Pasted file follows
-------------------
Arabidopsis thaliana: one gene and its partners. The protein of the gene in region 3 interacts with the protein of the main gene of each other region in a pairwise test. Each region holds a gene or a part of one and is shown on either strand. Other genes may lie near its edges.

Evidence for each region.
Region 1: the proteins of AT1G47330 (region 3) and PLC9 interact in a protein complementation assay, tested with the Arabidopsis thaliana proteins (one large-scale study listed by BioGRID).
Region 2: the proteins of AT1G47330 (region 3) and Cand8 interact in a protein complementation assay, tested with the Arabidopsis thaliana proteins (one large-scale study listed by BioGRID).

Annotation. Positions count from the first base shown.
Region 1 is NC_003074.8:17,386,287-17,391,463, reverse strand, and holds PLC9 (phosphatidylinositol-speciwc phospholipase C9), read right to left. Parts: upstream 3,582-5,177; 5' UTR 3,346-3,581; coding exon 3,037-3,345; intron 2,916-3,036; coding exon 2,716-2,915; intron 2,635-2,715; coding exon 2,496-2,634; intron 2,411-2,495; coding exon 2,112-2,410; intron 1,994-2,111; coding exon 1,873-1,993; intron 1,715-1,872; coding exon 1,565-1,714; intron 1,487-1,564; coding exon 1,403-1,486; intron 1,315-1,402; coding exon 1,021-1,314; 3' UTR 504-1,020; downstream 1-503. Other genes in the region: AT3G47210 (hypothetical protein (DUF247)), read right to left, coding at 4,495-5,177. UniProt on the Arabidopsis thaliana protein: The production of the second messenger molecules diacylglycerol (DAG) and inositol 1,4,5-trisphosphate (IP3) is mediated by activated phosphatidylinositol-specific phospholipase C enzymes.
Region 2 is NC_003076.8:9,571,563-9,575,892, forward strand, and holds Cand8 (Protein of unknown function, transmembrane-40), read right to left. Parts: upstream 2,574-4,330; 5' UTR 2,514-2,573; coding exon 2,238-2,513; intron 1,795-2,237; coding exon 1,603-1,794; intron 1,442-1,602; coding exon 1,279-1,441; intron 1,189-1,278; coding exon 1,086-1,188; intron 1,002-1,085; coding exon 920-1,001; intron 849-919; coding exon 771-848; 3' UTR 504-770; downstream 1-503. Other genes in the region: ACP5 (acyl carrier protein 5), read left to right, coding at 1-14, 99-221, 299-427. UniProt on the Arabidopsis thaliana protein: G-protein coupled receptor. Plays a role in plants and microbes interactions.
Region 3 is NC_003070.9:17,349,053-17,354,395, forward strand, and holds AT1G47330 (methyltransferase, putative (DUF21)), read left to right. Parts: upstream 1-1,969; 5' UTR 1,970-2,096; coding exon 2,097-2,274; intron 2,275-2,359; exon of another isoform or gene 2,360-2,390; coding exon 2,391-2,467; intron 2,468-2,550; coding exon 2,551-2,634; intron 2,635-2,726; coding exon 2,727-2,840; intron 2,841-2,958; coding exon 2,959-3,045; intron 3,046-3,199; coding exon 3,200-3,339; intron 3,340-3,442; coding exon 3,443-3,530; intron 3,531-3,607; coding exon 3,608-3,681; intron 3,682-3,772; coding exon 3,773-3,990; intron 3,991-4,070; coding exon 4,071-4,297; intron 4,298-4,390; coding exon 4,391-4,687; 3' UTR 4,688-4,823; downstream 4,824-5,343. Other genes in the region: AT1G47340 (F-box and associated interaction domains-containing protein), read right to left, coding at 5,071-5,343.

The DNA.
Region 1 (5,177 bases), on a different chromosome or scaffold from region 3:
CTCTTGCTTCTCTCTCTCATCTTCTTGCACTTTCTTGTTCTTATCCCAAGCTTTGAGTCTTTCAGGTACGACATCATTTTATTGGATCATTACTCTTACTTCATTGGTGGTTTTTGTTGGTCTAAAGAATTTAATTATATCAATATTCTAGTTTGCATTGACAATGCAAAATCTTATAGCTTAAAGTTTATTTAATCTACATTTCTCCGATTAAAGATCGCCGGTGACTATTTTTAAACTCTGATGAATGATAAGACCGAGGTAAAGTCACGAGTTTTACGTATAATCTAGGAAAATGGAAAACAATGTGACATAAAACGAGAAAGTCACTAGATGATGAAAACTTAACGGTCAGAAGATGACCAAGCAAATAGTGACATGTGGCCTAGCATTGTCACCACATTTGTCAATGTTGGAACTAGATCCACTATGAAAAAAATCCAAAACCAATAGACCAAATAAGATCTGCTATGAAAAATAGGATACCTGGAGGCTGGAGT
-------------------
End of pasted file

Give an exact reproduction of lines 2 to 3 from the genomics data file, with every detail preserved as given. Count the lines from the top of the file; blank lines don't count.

Evidence for each region.
Region 1: the proteins of AT1G47330 (region 3) and PLC9 interact in a protein complementation assay, tested with the Arabidopsis thaliana proteins (one large-scale study listed by BioGRID).